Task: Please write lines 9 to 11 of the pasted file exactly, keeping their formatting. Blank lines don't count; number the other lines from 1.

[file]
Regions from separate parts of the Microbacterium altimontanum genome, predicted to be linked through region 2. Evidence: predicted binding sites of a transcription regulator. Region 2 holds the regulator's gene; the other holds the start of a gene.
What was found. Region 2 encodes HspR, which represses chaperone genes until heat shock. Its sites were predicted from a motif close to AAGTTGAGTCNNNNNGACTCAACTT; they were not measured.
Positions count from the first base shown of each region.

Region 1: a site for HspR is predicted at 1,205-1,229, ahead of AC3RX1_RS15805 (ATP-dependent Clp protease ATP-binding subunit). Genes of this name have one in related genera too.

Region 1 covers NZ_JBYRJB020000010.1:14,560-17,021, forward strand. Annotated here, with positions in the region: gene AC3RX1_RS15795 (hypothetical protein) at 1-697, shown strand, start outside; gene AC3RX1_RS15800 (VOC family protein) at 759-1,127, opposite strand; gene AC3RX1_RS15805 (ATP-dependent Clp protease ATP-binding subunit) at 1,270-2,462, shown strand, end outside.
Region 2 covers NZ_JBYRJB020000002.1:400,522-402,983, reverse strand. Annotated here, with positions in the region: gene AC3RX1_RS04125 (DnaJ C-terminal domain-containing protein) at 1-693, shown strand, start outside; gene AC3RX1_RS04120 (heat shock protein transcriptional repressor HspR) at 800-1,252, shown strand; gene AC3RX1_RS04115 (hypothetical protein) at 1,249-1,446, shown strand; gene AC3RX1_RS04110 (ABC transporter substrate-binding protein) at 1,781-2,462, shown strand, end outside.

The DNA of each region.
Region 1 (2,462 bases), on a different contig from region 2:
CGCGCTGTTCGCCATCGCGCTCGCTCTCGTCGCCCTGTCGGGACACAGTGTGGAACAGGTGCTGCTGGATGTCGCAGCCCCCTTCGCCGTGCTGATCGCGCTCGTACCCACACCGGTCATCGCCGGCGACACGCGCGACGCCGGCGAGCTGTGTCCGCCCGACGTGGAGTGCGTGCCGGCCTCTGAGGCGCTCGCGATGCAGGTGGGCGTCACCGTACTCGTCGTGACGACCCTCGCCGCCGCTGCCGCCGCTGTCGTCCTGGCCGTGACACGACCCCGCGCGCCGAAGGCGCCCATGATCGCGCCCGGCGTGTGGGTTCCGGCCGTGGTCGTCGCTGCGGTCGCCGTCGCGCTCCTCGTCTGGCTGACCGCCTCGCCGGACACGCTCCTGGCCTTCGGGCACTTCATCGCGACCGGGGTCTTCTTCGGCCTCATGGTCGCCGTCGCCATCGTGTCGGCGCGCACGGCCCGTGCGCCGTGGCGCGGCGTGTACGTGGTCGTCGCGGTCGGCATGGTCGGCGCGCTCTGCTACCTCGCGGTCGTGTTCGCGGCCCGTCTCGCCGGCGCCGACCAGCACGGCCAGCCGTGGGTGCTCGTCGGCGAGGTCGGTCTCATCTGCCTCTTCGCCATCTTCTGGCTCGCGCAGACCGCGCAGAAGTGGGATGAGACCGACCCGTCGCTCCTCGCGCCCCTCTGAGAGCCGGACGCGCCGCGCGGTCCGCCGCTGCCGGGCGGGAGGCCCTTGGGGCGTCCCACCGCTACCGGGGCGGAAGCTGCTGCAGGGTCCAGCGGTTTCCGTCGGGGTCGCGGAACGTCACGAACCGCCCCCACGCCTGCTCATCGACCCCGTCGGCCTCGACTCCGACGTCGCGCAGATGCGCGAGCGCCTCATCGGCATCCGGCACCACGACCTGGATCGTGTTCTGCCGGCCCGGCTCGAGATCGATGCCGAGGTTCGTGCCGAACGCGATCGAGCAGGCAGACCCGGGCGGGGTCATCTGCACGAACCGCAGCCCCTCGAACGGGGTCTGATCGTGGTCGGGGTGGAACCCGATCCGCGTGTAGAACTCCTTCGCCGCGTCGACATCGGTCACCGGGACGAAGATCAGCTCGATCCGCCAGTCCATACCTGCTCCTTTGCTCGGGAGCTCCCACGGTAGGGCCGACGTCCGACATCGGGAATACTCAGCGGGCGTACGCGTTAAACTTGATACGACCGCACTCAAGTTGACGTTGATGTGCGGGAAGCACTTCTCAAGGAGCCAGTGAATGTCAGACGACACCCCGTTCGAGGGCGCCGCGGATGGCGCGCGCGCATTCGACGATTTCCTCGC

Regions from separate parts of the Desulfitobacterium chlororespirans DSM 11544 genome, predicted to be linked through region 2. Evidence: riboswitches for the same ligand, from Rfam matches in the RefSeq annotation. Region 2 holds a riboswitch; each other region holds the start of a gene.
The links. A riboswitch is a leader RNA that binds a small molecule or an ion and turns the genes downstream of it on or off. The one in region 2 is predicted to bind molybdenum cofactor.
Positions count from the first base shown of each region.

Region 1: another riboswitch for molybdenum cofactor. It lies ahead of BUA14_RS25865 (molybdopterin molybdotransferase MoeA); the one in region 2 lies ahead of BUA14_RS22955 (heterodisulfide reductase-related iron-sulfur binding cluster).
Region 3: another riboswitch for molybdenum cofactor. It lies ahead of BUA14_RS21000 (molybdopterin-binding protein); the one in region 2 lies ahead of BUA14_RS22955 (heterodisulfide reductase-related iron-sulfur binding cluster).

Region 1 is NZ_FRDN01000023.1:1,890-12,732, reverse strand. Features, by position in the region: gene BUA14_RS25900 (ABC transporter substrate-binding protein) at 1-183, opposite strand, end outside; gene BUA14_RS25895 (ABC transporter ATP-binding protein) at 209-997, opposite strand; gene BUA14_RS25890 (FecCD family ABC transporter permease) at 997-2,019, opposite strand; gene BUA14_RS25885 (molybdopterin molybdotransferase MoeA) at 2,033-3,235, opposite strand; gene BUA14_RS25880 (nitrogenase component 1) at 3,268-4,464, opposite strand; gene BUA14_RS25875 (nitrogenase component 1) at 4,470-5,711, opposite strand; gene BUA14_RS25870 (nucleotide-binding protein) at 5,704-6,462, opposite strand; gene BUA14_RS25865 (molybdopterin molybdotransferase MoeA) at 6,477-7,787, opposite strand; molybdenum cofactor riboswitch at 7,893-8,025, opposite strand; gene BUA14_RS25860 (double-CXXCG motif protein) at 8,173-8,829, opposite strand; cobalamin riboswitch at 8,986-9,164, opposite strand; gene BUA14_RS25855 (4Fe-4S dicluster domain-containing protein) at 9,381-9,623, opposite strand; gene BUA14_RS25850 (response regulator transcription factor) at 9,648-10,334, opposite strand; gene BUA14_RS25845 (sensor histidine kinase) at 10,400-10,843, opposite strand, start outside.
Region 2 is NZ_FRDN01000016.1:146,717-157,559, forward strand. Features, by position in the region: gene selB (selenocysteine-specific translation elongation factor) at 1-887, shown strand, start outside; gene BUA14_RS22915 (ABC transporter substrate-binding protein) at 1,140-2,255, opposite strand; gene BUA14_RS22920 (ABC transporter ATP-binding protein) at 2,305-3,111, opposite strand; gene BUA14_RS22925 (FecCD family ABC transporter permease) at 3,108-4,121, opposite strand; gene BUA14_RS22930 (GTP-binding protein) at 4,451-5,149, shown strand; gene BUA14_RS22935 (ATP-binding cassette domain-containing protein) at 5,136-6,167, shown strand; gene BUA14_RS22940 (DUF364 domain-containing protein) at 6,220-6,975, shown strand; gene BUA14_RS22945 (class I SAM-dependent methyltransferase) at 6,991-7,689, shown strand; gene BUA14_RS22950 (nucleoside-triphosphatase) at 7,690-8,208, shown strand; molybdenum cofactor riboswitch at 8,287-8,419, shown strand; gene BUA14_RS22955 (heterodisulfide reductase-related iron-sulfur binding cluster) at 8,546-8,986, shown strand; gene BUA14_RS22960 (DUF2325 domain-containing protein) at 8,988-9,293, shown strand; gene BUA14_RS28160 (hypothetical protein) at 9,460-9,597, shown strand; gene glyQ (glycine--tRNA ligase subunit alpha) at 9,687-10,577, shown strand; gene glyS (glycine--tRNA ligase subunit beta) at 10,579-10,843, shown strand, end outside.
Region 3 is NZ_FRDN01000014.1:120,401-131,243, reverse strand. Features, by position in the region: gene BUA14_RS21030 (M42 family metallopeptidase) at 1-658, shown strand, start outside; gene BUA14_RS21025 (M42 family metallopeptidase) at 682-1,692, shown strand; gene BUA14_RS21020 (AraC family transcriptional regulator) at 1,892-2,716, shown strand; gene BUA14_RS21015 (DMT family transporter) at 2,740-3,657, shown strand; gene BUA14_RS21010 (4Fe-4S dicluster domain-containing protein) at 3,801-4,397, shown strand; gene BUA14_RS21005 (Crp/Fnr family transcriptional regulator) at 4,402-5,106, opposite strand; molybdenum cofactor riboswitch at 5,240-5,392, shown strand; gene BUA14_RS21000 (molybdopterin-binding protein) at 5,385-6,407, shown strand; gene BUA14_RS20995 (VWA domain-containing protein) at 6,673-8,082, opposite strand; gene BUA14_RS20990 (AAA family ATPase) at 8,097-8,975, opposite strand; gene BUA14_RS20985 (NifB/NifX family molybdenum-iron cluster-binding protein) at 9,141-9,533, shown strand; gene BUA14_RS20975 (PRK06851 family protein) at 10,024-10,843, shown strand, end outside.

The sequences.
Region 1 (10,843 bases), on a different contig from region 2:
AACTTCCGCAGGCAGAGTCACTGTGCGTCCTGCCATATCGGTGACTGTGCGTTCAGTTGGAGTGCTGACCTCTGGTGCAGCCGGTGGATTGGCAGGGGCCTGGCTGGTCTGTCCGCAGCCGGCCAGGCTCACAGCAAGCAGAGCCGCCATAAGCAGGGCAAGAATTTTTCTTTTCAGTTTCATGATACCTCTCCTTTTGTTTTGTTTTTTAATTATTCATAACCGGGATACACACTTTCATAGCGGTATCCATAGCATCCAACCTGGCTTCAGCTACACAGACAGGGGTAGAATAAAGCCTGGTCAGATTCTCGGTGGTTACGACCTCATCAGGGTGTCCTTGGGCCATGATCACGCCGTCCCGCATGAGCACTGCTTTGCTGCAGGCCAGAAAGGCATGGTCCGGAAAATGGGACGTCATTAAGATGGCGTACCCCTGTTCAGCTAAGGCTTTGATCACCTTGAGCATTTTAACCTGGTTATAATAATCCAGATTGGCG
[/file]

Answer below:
CGCGCTGTTCGCCATCGCGCTCGCTCTCGTCGCCCTGTCGGGACACAGTGTGGAACAGGTGCTGCTGGATGTCGCAGCCCCCTTCGCCGTGCTGATCGCGCTCGTACCCACACCGGTCATCGCCGGCGACACGCGCGACGCCGGCGAGCTGTGTCCGCCCGACGTGGAGTGCGTGCCGGCCTCTGAGGCGCTCGCGATGCAGGTGGGCGTCACCGTACTCGTCGTGACGACCCTCGCCGCCGCTGCCGCCGCTGTCGTCCTGGCCGTGACACGACCCCGCGCGCCGAAGGCGCCCATGATCGCGCCCGGCGTGTGGGTTCCGGCCGTGGTCGTCGCTGCGGTCGCCGTCGCGCTCCTCGTCTGGCTGACCGCCTCGCCGGACACGCTCCTGGCCTTCGGGCACTTCATCGCGACCGGGGTCTTCTTCGGCCTCATGGTCGCCGTCGCCATCGTGTCGGCGCGCACGGCCCGTGCGCCGTGGCGCGGCGTGTACGTGGTCGTCGCGGTCGGCATGGTCGGCGCGCTCTGCTACCTCGCGGTCGTGTTCGCGGCCCGTCTCGCCGGCGCCGACCAGCACGGCCAGCCGTGGGTGCTCGTCGGCGAGGTCGGTCTCATCTGCCTCTTCGCCATCTTCTGGCTCGCGCAGACCGCGCAGAAGTGGGATGAGACCGACCCGTCGCTCCTCGCGCCCCTCTGAGAGCCGGACGCGCCGCGCGGTCCGCCGCTGCCGGGCGGGAGGCCCTTGGGGCGTCCCACCGCTACCGGGGCGGAAGCTGCTGCAGGGTCCAGCGGTTTCCGTCGGGGTCGCGGAACGTCACGAACCGCCCCCACGCCTGCTCATCGACCCCGTCGGCCTCGACTCCGACGTCGCGCAGATGCGCGAGCGCCTCATCGGCATCCGGCACCACGACCTGGATCGTGTTCTGCCGGCCCGGCTCGAGATCGATGCCGAGGTTCGTGCCGAACGCGATCGAGCAGGCAGACCCGGGCGGGGTCATCTGCACGAACCGCAGCCCCTCGAACGGGGTCTGATCGTGGTCGGGGTGGAACCCGATCCGCGTGTAGAACTCCTTCGCCGCGTCGACATCGGTCACCGGGACGAAGATCAGCTCGATCCGCCAGTCCATACCTGCTCCTTTGCTCGGGAGCTCCCACGGTAGGGCCGACGTCCGACATCGGGAATACTCAGCGGGCGTACGCGTTAAACTTGATACGACCGCACTCAAGTTGACGTTGATGTGCGGGAAGCACTTCTCAAGGAGCCAGTGAATGTCAGACGACACCCCGTTCGAGGGCGCCGCGGATGGCGCGCGCGCATTCGACGATTTCCTCGC

Regions from separate parts of the Desulfitobacterium chlororespirans DSM 11544 genome, predicted to be linked through region 2. Evidence: riboswitches for the same ligand, from Rfam matches in the RefSeq annotation. Region 2 holds a riboswitch; each other region holds the start of a gene.
The links. A riboswitch is a leader RNA that binds a small molecule or an ion and turns the genes downstream of it on or off. The one in region 2 is predicted to bind molybdenum cofactor.